Exposing your children to stories really couldn’t be simpler!
Make the most of waiting times and read to your child
Being a parent often involves long waiting times. Whether you’re waiting in the dentist’s office, in the doctor’s waiting room, or at the school gates – this is largely wasted time. And, that makes it an ideal candidate for a reading habit you can stick to.
By making sure that you keep a few of your younger’s favorite books in the car, you can certainly make sure that waiting isn’t wasted any longer. You’ll be able to pull out a story and get stuck in as soon as the clock stops on whatever you’re doing.
Admittedly, you might not want to re-enact your favorite rhyme-time tale in the waiting room, but that’s okay. Sometimes, simply letting your child turn the pages and look at the pictures is enough. And, who knows; if the waiting room is empty apart from your family and the receptionist, you might just feel brave enough to give them your rendition of The Gruffalo.
For more options, check out these books for social-emotional learning as well.
Let siblings pass along their love for reading
As parents, we’re incredibly adept at taking everything on our shoulders. In reality, you needn’t be the one reading to your child every time. Letting other people take a turn can be fantastic for helping them to get used to bonding with others.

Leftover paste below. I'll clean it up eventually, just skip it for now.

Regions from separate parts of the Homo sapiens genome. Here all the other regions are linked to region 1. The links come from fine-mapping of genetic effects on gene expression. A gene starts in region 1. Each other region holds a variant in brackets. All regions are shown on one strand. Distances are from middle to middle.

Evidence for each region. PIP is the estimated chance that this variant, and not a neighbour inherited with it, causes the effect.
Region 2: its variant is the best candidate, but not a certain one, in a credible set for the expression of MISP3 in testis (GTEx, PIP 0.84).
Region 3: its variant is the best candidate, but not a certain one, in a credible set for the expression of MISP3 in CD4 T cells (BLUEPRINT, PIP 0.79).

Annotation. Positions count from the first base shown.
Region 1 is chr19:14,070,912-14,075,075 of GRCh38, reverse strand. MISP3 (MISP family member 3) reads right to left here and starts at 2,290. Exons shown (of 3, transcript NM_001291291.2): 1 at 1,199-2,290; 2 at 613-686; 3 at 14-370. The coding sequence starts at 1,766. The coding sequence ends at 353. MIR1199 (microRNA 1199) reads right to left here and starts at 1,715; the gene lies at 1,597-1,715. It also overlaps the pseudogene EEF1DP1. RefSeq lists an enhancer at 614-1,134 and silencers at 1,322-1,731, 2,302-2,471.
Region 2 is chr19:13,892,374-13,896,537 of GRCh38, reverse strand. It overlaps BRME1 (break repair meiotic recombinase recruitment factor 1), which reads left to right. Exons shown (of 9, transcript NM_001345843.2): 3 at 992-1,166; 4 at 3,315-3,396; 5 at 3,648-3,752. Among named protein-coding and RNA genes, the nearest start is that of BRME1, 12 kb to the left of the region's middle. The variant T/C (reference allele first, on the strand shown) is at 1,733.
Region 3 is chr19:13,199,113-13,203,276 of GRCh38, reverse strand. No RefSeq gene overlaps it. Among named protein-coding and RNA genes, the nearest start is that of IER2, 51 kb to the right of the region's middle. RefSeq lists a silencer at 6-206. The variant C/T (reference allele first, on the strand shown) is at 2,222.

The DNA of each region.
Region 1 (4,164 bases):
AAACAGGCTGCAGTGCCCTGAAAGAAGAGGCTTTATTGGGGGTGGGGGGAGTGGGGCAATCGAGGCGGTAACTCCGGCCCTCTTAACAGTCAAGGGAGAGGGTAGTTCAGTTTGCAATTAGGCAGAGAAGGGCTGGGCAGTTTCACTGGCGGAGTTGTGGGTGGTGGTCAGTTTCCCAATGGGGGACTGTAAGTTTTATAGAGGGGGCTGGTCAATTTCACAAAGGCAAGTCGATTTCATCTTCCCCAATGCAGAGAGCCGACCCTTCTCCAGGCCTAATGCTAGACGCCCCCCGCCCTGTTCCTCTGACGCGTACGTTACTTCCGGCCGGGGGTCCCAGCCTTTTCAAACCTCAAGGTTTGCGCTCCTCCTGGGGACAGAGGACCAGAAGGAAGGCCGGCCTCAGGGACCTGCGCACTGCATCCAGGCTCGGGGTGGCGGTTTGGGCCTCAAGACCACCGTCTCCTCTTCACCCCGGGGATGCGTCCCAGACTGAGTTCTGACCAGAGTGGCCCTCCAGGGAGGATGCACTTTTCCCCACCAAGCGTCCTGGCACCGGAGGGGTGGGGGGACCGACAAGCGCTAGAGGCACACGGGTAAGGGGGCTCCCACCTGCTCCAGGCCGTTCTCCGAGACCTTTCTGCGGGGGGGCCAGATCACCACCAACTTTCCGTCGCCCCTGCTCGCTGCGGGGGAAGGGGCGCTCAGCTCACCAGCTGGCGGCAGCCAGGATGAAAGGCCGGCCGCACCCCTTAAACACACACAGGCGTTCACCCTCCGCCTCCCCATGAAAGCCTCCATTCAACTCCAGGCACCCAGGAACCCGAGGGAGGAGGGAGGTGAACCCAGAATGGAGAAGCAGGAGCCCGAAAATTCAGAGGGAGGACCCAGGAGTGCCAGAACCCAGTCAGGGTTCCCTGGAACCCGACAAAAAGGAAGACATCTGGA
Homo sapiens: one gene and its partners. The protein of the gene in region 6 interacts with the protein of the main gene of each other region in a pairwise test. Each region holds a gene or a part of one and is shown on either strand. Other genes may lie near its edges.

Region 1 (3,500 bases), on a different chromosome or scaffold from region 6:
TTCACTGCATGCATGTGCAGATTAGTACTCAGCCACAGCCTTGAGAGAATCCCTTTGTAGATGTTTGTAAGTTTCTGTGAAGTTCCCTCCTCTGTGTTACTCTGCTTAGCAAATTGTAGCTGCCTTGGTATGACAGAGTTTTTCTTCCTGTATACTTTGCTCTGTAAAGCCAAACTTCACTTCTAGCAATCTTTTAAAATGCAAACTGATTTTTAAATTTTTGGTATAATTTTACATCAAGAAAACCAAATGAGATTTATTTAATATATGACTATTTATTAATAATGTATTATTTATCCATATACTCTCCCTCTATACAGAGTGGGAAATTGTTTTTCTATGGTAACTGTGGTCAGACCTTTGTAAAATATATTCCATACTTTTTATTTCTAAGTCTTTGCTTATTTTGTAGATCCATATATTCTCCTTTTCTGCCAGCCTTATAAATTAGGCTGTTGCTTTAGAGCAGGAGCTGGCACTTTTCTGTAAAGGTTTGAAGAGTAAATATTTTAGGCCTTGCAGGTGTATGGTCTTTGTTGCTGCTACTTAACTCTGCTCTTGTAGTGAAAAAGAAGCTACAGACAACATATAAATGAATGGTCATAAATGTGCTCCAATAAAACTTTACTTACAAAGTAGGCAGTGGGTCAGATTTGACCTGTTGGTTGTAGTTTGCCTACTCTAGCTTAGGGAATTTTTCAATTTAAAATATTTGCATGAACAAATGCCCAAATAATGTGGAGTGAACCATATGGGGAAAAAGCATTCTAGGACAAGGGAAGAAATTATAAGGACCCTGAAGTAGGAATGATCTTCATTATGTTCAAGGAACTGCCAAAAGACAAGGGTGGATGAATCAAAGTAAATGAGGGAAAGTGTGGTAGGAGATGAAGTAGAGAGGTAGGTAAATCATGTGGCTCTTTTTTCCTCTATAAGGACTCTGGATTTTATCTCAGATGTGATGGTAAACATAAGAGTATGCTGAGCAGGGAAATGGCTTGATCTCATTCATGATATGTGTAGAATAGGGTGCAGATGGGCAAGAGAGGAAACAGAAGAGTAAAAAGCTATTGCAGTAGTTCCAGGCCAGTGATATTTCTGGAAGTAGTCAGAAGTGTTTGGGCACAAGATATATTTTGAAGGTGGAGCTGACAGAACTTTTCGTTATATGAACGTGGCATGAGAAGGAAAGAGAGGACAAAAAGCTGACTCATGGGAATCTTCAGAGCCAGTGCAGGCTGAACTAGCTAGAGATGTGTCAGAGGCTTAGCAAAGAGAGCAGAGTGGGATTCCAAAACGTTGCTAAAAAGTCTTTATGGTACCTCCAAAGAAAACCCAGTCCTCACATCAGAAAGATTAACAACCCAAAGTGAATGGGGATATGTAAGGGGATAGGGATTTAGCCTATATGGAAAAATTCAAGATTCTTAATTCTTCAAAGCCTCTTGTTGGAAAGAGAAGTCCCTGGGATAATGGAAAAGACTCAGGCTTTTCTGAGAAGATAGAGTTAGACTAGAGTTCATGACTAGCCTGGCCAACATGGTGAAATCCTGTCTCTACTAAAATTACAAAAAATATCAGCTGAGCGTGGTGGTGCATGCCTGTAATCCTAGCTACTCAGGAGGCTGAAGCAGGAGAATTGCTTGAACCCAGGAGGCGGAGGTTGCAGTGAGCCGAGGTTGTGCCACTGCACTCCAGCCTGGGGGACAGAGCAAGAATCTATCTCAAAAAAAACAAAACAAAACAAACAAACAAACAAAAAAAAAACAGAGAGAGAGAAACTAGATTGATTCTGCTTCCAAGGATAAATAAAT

Specifically, in this case, letting older siblings read to younger kids can be incredibly effective. After all, this is the ultimate in killing multiple birds with one reading stone. Not only does your smallest child get to enhance their language/emotional skills… But your older child gets to enjoy the same, while also developing their ability to read aloud. And, you get to carry on with making the tea/emptying the dishwasher, or whatever else need doing.
As well as being an incredibly heartwarming sight, this is one of the best pairings you can provide for your children on the reading front. Beware, though, that you won’t want to go too far out of ear-shot just in case a sibling squabble ensues and distracts them from the task at hand!
A final word
You really needn’t read between the lines to see that reading aloud to children of all ages is a non-negotiable aspect of your role as a parent. Even if you haven’t picked up a book for yourself in years, making an effort here can make a huge difference in more ways than you would ever realize. And, as we’ve discovered, there’s always time to make it happen. Who knows; by reading to your children, you might even discover a love for the written word that you never knew you had within you!